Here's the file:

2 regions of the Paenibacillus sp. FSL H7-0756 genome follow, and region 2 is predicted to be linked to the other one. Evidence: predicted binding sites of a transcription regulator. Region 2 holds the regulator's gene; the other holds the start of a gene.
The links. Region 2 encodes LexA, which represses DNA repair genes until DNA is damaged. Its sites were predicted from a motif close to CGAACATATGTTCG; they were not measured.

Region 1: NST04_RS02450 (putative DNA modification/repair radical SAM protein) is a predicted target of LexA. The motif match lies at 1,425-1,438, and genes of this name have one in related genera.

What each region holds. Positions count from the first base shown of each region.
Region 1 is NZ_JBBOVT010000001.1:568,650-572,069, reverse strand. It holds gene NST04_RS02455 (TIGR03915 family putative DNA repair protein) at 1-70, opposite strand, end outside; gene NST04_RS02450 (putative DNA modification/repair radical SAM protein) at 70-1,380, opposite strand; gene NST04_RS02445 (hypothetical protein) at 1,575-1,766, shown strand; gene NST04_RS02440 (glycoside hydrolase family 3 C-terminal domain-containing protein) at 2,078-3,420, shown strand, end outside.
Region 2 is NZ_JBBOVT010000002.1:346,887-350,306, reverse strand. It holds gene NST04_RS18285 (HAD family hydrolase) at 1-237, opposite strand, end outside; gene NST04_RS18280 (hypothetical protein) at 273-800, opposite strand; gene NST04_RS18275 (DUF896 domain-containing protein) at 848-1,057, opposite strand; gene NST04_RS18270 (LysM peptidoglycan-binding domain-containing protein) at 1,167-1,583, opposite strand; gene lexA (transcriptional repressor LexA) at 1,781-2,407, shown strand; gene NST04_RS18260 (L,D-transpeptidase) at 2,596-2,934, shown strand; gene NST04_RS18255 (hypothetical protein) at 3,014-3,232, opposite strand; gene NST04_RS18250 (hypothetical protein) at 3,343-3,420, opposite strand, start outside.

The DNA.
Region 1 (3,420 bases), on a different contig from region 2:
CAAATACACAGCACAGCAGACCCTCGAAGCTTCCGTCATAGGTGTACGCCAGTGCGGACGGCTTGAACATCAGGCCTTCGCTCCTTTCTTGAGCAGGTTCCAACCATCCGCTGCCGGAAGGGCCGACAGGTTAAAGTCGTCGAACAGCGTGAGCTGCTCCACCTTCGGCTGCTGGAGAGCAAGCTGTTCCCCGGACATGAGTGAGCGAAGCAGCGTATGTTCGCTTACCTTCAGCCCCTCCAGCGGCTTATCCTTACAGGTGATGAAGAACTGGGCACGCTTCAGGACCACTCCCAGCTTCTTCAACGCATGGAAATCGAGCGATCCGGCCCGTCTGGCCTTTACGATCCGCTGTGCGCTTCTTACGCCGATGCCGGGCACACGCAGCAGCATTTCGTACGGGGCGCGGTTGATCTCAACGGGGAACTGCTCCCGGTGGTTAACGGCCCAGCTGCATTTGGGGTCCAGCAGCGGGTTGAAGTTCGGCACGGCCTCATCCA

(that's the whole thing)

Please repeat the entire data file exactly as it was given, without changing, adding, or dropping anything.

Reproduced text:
2 regions of the Paenibacillus sp. FSL H7-0756 genome follow, and region 2 is predicted to be linked to the other one. Evidence: predicted binding sites of a transcription regulator. Region 2 holds the regulator's gene; the other holds the start of a gene.
The links. Region 2 encodes LexA, which represses DNA repair genes until DNA is damaged. Its sites were predicted from a motif close to CGAACATATGTTCG; they were not measured.

Region 1: NST04_RS02450 (putative DNA modification/repair radical SAM protein) is a predicted target of LexA. The motif match lies at 1,425-1,438, and genes of this name have one in related genera.

What each region holds. Positions count from the first base shown of each region.
Region 1 is NZ_JBBOVT010000001.1:568,650-572,069, reverse strand. It holds gene NST04_RS02455 (TIGR03915 family putative DNA repair protein) at 1-70, opposite strand, end outside; gene NST04_RS02450 (putative DNA modification/repair radical SAM protein) at 70-1,380, opposite strand; gene NST04_RS02445 (hypothetical protein) at 1,575-1,766, shown strand; gene NST04_RS02440 (glycoside hydrolase family 3 C-terminal domain-containing protein) at 2,078-3,420, shown strand, end outside.
Region 2 is NZ_JBBOVT010000002.1:346,887-350,306, reverse strand. It holds gene NST04_RS18285 (HAD family hydrolase) at 1-237, opposite strand, end outside; gene NST04_RS18280 (hypothetical protein) at 273-800, opposite strand; gene NST04_RS18275 (DUF896 domain-containing protein) at 848-1,057, opposite strand; gene NST04_RS18270 (LysM peptidoglycan-binding domain-containing protein) at 1,167-1,583, opposite strand; gene lexA (transcriptional repressor LexA) at 1,781-2,407, shown strand; gene NST04_RS18260 (L,D-transpeptidase) at 2,596-2,934, shown strand; gene NST04_RS18255 (hypothetical protein) at 3,014-3,232, opposite strand; gene NST04_RS18250 (hypothetical protein) at 3,343-3,420, opposite strand, start outside.

The DNA.
Region 1 (3,420 bases), on a different contig from region 2:
CAAATACACAGCACAGCAGACCCTCGAAGCTTCCGTCATAGGTGTACGCCAGTGCGGACGGCTTGAACATCAGGCCTTCGCTCCTTTCTTGAGCAGGTTCCAACCATCCGCTGCCGGAAGGGCCGACAGGTTAAAGTCGTCGAACAGCGTGAGCTGCTCCACCTTCGGCTGCTGGAGAGCAAGCTGTTCCCCGGACATGAGTGAGCGAAGCAGCGTATGTTCGCTTACCTTCAGCCCCTCCAGCGGCTTATCCTTACAGGTGATGAAGAACTGGGCACGCTTCAGGACCACTCCCAGCTTCTTCAACGCATGGAAATCGAGCGATCCGGCCCGTCTGGCCTTTACGATCCGCTGTGCGCTTCTTACGCCGATGCCGGGCACACGCAGCAGCATTTCGTACGGGGCGCGGTTGATCTCAACGGGGAACTGCTCCCGGTGGTTAACGGCCCAGCTGCATTTGGGGTCCAGCAGCGGGTTGAAGTTCGGCACGGCCTCATCCA